Innovations across Asia's healthcare supply chain

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The healthcare environment in Asia is changing rapidly, driven by economic growth, increasing affluence, and higher educational levels. At today’s spending levels, Asia’s healthcare market will grow
significantly.

This report is published by UPS and written by the Economist Intelligence Unit (EIU).
The views expressed by the EIU do not necessarily reflect those of UPS.

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Innovations across Asia's healthcare supply chain

  1. 1. INNOVATIONS ACROSS ASIA’S HEALTHCARE SUPPLY CHAINWritten by
  2. 2. INNOVATIONS ACROSS ASIA’S HEALTHCARE SUPPLY CHAIN Table of contents Preface 2 Executive Summary 3 Introduction 6 Innovations in drug discovery and development 11 Case Study: Bayer HealthCare Pharmaceuticals 12 Innovations in access outside the hospital 17 Case study: First Care 20 Innovations in care delivery in hospitals and other healthcare institutions 22 Case study: Sendai-Finland Wellbeing Center 25 Conclusion 26Copyright © 2012 United Parcel Service of America, Inc.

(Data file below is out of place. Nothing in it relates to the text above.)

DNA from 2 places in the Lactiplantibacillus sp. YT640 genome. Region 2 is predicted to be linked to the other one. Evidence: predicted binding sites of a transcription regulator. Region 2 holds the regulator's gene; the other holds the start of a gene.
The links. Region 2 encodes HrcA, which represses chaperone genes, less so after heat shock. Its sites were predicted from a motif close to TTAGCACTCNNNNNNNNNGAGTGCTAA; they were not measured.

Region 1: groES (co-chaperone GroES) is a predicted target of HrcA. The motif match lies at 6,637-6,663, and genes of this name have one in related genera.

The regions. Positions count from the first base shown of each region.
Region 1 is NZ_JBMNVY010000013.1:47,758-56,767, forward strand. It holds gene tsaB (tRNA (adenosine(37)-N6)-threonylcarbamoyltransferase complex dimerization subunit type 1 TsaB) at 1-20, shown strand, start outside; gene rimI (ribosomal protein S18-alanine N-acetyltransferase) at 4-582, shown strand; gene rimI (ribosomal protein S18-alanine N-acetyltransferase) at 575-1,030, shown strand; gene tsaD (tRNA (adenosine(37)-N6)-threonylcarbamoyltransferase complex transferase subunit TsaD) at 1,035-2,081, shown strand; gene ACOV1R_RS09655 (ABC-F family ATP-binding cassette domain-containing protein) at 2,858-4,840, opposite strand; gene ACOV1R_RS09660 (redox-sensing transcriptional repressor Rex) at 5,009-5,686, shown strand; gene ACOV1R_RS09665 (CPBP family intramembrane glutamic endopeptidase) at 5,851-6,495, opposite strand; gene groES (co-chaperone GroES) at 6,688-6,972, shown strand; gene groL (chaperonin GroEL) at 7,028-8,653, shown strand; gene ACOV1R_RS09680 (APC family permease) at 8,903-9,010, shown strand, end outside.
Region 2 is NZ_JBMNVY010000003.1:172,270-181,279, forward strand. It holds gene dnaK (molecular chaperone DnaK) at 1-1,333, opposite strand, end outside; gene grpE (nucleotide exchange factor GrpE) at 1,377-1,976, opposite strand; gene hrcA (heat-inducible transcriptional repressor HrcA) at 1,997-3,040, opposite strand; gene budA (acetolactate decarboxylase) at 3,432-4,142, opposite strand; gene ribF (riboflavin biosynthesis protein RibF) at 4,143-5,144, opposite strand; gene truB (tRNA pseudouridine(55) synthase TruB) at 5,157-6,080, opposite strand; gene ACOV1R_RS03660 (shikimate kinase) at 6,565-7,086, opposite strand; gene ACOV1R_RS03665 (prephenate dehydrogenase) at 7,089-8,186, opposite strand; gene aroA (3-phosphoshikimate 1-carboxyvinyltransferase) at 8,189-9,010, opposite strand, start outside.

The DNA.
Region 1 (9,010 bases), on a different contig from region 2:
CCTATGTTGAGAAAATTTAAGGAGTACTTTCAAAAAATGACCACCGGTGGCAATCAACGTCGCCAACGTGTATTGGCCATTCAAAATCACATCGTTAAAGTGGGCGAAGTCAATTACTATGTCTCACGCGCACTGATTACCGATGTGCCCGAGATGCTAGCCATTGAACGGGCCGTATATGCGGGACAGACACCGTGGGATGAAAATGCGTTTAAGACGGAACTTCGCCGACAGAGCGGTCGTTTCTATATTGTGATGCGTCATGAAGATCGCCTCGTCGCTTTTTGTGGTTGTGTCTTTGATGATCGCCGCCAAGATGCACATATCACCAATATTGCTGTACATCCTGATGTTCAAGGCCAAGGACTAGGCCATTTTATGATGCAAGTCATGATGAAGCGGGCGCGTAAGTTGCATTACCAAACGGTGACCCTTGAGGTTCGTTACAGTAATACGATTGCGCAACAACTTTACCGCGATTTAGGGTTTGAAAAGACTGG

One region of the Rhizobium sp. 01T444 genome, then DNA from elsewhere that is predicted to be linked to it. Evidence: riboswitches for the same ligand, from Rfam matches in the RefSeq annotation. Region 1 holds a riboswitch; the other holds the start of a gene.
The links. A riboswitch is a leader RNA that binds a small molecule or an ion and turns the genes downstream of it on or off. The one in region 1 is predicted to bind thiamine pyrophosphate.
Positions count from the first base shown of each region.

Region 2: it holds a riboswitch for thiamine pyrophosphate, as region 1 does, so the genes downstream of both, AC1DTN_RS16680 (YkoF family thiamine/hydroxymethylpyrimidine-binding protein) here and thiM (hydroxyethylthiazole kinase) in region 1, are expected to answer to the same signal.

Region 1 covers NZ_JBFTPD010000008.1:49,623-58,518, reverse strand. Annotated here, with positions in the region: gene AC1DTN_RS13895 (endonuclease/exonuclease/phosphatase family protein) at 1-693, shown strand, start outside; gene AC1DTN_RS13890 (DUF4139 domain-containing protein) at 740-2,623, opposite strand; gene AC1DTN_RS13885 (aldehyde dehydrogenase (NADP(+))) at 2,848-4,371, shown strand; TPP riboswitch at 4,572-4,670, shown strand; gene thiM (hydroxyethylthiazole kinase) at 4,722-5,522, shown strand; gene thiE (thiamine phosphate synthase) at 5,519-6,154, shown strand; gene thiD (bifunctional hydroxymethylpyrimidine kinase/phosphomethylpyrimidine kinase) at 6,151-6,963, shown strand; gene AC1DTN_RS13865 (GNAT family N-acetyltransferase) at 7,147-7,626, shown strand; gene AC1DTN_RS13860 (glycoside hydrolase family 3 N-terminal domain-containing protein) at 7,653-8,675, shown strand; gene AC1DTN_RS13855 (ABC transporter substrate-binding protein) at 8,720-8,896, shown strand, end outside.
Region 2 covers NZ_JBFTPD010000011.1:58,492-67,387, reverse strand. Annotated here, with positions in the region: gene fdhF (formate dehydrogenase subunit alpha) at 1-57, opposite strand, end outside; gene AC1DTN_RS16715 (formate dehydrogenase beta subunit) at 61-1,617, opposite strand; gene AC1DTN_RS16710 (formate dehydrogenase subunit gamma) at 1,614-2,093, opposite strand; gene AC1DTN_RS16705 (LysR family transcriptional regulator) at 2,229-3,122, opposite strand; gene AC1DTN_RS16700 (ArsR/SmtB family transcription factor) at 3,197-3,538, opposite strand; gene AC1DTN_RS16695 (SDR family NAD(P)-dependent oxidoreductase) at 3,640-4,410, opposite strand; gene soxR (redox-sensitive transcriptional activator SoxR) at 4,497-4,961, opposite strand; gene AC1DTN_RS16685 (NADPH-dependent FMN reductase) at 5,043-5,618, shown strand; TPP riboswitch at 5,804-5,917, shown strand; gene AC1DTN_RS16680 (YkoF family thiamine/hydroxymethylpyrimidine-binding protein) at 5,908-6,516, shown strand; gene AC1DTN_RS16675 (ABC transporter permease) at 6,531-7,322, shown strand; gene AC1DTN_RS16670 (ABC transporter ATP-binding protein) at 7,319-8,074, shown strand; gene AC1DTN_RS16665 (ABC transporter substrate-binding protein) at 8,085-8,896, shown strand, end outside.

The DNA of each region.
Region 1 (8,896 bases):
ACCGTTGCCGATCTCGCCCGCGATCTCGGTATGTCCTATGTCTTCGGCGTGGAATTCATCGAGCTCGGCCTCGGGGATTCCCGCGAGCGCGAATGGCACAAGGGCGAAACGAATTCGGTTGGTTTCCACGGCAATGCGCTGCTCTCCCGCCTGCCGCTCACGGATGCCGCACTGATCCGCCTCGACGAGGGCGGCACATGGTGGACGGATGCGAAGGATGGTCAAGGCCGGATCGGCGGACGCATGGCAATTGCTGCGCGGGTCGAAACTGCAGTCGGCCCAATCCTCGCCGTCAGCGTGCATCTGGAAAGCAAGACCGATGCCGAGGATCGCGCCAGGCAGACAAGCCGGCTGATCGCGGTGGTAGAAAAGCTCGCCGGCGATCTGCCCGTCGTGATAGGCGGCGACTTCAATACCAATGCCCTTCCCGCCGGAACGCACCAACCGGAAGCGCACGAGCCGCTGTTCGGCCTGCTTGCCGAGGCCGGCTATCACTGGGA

3. 3. INNOVATIONS ACROSS ASIA’S HEALTHCARE SUPPLY CHAINForewordThe healthcare environment in Asia is changing rapidly, driven byeconomic growth, increasing affluence, and higher educationallevels. At today’s spending levels, Asia’s healthcare market will growsignificantly. Asia’s per capita healthcare spend is markedly less than“Western economies” such as the US and Europe. Even Japan, theregion’s biggest spender, is at 35% of US levels, whilst Asia’s mostpopulous nations of China, India and Indonesia spend only US$308,US$132 and US$99 per capita on healthcare annually – 4%, 2% 1%respectively, of US-spend.1The Asian healthcare landscape is heterogeneous, with vastly differentlevels of development across countries; within countries, the urban-rural divide continues to widen. Whilst infectious diseases remainprevalent in many areas, the emergence of lifestyle-related chronicillnesses is creating a new challenge for Asian countries – to continuetheir efforts in reducing infectious diseases, and managing theacceleration of chronic diseases.These trends have posed huge challenges to governments trying todeliver a satisfactory level of care across the spectrum – from preventionto treatment to palliative care.Public – private sector collaborations are now leading the way inhealthcare innovation with a common goal of reaching new levelsof effectiveness and efficiency, and, they are also looking beyondthe healthcare industry in their bid to find innovative solutions.UPS has been collaborating with healthcare companies to providescalable, sustainable and affordable supply chain solutions that meetcritical industry needs.UPS has successfully supported healthcare companies throughour network of dedicated healthcare facilities all over the world.We leverage our strong global transportation network and UPSTemperature True® cold chain solutions so that healthcare companiesare able to get their products to patients on time, without having toworry about product going to waste due to a handling issue.At UPS, we tell ourselves everyday “It’s a patient, not a package.” Craig Foster Senior Vice President, Supply Chain & Healthcare Logistics UPS Asia Pacific thenewlogisticsasia.ups.com/healthcare OECD Health Data 2011 1